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Thread: It WAS the battery, but then again, was it just?

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    It WAS the battery, but then again, was it just?

    My first post in November was about my 1995 R100RT Classic and its 4yr old battery that suddenly crapped out, an event, the timing of which, made me take a serious look at the entire charging system and its limitations. The battery WAS old and I shouldn't have been surprised when it died, but now I am left wondering should I update the 280 Watt system to a 450 Watt kit ($600 +), renew the present system or leave it alone? Do I fix what ain't necessarily broken? Has dry rot begun to set in? A previous bike was an 82 Honda 750VF Sabre; a terrific machine except the electrical system began failing in expensive episodes. I couldn't afford it and sold it for parts. In the 3 yrs I've owned the RT I have had to replace the regulator but otherwise it's been trouble free. I've been spooked by electrical systems ever since. I'm not looking to accessorize the RT, but I don't want to be stranded on the road with a dead battery either.

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    Administrator 20774's Avatar
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    I, too, had an '82 Sabre...wish I had it back.

    You have a relatively young RT...compared to some of us!! I wouldn't be so quick to jump to a newer system. 280 watts is pretty sufficient for a large majority of riders. You really only need the higher wattage if you want to run a host of farkles. At this point, you just need to be attentive to your existing system and possibly cleaning connections periodically. Will you never have problems again? Doubt it, but you should have many trouble free miles if you take care of the bike and the systems.

    As for being stranded...just have your cell phone, Anonymous book, and a credit card with you. That will get you home.
    Kurt -- Forum Administrator ---> Resources and Links Thread <---
    '78 R100/7 & '69 R69S & '52 R25/2
    mine-ineye-deatheah-pielayah-jooa-kalayus. oolah-minane-hay-meeriah-kal-oyus-algay-a-thaykin', buddy!

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    Registered User m_stock10506's Avatar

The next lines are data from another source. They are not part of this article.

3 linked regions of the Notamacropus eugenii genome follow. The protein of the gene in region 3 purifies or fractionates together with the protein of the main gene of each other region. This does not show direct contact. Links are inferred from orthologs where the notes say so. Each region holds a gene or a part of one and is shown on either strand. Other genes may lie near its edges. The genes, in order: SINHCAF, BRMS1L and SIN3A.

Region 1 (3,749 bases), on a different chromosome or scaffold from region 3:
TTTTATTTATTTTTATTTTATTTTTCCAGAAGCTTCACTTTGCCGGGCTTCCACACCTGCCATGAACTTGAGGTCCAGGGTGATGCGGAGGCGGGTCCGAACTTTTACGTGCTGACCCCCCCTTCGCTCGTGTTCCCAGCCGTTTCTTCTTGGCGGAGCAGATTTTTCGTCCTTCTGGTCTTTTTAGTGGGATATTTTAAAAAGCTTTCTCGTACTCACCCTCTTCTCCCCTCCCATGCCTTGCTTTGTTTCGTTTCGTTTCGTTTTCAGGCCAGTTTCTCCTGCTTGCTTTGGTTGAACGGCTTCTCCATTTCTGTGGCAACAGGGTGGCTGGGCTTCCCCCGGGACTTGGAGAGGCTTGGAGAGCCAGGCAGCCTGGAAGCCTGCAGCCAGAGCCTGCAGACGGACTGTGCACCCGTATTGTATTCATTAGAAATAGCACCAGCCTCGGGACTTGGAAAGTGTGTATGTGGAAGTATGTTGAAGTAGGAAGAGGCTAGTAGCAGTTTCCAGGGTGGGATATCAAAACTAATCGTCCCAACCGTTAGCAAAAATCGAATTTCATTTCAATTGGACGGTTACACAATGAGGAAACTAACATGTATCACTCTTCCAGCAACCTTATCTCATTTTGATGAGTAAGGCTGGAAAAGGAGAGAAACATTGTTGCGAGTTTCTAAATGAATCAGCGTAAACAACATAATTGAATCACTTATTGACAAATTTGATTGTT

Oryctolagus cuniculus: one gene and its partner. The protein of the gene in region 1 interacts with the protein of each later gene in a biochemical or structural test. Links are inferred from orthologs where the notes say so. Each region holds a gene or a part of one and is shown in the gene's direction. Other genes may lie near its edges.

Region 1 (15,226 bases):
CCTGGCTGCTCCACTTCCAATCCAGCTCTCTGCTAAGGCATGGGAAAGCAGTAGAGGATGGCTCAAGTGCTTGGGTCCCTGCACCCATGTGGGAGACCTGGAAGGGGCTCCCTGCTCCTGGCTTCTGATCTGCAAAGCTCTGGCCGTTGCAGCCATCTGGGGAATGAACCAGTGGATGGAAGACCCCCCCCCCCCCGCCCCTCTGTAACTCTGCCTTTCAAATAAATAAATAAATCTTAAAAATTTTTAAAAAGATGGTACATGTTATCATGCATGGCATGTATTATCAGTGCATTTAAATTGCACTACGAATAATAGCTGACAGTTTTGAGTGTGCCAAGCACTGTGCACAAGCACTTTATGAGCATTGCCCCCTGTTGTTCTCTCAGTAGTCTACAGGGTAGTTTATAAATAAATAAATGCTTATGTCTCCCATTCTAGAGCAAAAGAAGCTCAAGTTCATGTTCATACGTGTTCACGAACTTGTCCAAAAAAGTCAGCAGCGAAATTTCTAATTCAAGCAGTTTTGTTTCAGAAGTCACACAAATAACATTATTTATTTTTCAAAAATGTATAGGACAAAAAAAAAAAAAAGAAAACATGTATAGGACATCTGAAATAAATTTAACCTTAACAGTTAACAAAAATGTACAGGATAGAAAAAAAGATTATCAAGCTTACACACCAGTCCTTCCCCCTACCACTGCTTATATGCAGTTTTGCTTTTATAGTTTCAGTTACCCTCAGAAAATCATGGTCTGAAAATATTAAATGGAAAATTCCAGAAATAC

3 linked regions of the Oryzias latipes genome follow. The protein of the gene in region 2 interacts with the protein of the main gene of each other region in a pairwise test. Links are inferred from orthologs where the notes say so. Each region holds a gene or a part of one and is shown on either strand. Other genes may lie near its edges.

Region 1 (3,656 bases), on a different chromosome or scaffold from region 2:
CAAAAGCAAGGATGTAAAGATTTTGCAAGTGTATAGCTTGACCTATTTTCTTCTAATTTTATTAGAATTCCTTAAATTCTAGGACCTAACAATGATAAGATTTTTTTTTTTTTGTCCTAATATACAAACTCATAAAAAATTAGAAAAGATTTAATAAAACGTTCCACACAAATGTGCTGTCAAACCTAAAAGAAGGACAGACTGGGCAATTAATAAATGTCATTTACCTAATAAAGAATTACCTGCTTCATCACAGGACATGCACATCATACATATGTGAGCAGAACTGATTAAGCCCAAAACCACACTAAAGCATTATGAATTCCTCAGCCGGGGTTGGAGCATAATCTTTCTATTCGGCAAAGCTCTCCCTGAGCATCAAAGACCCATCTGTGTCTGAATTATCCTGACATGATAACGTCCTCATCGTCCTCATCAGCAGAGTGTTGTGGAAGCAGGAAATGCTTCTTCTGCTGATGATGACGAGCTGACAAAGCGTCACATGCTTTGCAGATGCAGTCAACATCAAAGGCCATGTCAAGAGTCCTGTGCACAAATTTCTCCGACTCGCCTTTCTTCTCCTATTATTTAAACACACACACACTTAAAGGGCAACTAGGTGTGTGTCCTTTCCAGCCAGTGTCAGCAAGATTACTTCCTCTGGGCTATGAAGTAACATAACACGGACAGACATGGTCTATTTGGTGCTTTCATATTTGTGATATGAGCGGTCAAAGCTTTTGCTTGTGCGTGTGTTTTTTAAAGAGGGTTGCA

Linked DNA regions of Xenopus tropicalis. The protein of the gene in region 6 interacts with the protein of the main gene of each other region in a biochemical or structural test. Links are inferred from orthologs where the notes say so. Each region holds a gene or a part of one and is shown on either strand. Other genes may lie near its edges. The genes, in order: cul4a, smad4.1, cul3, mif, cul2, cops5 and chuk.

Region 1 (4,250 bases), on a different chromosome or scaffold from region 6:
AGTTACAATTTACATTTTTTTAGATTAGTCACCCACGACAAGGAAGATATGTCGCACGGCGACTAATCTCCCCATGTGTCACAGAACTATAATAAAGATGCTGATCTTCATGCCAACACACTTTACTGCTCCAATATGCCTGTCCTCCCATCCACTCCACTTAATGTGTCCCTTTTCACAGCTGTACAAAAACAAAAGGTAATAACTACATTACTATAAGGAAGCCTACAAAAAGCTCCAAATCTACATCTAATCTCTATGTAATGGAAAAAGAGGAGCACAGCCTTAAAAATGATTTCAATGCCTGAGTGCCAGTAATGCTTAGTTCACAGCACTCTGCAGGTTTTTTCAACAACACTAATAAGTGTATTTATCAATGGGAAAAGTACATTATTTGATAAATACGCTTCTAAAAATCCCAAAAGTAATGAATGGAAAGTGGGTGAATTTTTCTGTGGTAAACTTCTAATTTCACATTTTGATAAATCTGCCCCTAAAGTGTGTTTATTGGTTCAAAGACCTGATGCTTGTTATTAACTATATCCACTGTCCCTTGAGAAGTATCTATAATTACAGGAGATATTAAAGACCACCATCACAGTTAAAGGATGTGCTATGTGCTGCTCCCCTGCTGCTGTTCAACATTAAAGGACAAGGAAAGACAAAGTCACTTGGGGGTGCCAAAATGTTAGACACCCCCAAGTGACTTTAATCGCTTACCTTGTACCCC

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    Unless you have a really large electrical demand with multiple add-ons, you don't have need for a 400+ watt system. The 240/280 watt Airhead system will run your bike and a lot of additional stuff. Your bike is a baby. I've got a '74 and an '84, both over 100k miles. The '74 needed a new rotor and diode board about 3 years ago. Both of these bikes run batteries for about 6 years (Panasonic 28AH SLA) and then I've been replacing them just proactively not because they've shown any voltage drop. You should have approximately 100 watts for accessories as long as you are running 4k rpm. If you are riding in-town stop and go traffic, you are likely draining the battery. If that's your typical ride, then the 400 watt systems might be what you need.
    Michael Stock, Trinity, NC
    R1100RT, R100, R60/6

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    Registered User jad01's Avatar
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    I don't have any experience with the aftermarket (Omega, EME, etc.) 450 watt kits, but I think if it were me and I wanted to save my money, I would go through the current (no pun intended... ok, maybe a little) system and be sure that the battery cables and electrical system wiring are in good shape, connections are clean throughout, brushes are good, etc. I also recommend using a low (2 amp) smart charger like the battery tender or equivalent regularly. I hook mine up about once a week to keep the battery up- my Panasonic is about 6 yrs or so old now and still plugging along. I think a good quality battery is a good investment also. You can search the forum for recommendations- I like the 28 ah Panasonic from Mottorad Elektrik. The charging system on a stock bike without alot of additional accessories should be good enough to keep the battery up while riding if it's in good repair and the battery is in good shape.